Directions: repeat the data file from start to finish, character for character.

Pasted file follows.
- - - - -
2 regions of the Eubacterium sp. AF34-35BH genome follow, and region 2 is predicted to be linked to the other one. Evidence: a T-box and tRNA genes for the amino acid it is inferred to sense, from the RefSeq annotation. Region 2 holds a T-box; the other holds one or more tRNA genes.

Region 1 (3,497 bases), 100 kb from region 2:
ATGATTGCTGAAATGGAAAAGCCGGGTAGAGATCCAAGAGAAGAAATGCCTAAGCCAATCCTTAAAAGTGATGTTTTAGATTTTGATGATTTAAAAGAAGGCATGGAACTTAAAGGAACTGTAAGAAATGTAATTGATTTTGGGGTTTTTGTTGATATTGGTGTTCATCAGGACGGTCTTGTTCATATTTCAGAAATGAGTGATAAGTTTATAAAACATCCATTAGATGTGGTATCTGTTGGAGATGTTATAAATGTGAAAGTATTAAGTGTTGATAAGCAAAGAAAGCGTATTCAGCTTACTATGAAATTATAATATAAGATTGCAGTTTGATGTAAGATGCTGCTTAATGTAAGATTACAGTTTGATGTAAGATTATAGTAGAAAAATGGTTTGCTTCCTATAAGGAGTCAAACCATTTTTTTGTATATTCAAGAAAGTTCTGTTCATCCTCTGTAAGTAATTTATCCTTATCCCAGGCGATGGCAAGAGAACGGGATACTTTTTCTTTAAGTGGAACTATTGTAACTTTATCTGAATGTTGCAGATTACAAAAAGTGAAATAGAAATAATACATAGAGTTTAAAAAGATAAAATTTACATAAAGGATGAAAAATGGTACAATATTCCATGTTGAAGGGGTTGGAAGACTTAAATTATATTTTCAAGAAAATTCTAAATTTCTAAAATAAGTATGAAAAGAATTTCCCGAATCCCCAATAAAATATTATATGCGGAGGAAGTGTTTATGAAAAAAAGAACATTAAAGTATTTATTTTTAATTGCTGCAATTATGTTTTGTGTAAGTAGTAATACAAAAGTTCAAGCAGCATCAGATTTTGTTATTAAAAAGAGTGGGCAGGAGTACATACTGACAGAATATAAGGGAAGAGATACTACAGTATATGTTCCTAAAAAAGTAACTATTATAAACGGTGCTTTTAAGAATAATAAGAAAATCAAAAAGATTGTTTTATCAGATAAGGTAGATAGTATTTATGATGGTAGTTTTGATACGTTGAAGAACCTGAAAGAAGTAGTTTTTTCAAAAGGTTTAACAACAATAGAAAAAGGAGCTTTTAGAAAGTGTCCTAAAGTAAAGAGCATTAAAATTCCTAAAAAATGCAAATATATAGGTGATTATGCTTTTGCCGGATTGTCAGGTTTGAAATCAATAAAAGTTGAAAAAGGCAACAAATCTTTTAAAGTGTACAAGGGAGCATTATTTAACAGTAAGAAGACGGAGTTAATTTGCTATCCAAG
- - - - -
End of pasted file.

2 regions of the Eubacterium sp. AF34-35BH genome follow, and region 2 is predicted to be linked to the other one. Evidence: a T-box and tRNA genes for the amino acid it is inferred to sense, from the RefSeq annotation. Region 2 holds a T-box; the other holds one or more tRNA genes.

Region 1 (3,497 bases), 100 kb from region 2:
ATGATTGCTGAAATGGAAAAGCCGGGTAGAGATCCAAGAGAAGAAATGCCTAAGCCAATCCTTAAAAGTGATGTTTTAGATTTTGATGATTTAAAAGAAGGCATGGAACTTAAAGGAACTGTAAGAAATGTAATTGATTTTGGGGTTTTTGTTGATATTGGTGTTCATCAGGACGGTCTTGTTCATATTTCAGAAATGAGTGATAAGTTTATAAAACATCCATTAGATGTGGTATCTGTTGGAGATGTTATAAATGTGAAAGTATTAAGTGTTGATAAGCAAAGAAAGCGTATTCAGCTTACTATGAAATTATAATATAAGATTGCAGTTTGATGTAAGATGCTGCTTAATGTAAGATTACAGTTTGATGTAAGATTATAGTAGAAAAATGGTTTGCTTCCTATAAGGAGTCAAACCATTTTTTTGTATATTCAAGAAAGTTCTGTTCATCCTCTGTAAGTAATTTATCCTTATCCCAGGCGATGGCAAGAGAACGGGATACTTTTTCTTTAAGTGGAACTATTGTAACTTTATCTGAATGTTGCAGATTACAAAAAGTGAAATAGAAATAATACATAGAGTTTAAAAAGATAAAATTTACATAAAGGATGAAAAATGGTACAATATTCCATGTTGAAGGGGTTGGAAGACTTAAATTATATTTTCAAGAAAATTCTAAATTTCTAAAATAAGTATGAAAAGAATTTCCCGAATCCCCAATAAAATATTATATGCGGAGGAAGTGTTTATGAAAAAAAGAACATTAAAGTATTTATTTTTAATTGCTGCAATTATGTTTTGTGTAAGTAGTAATACAAAAGTTCAAGCAGCATCAGATTTTGTTATTAAAAAGAGTGGGCAGGAGTACATACTGACAGAATATAAGGGAAGAGATACTACAGTATATGTTCCTAAAAAAGTAACTATTATAAACGGTGCTTTTAAGAATAATAAGAAAATCAAAAAGATTGTTTTATCAGATAAGGTAGATAGTATTTATGATGGTAGTTTTGATACGTTGAAGAACCTGAAAGAAGTAGTTTTTTCAAAAGGTTTAACAACAATAGAAAAAGGAGCTTTTAGAAAGTGTCCTAAAGTAAAGAGCATTAAAATTCCTAAAAAATGCAAATATATAGGTGATTATGCTTTTGCCGGATTGTCAGGTTTGAAATCAATAAAAGTTGAAAAAGGCAACAAATCTTTTAAAGTGTACAAGGGAGCATTATTTAACAGTAAGAAGACGGAGTTAATTTGCTATCCAAG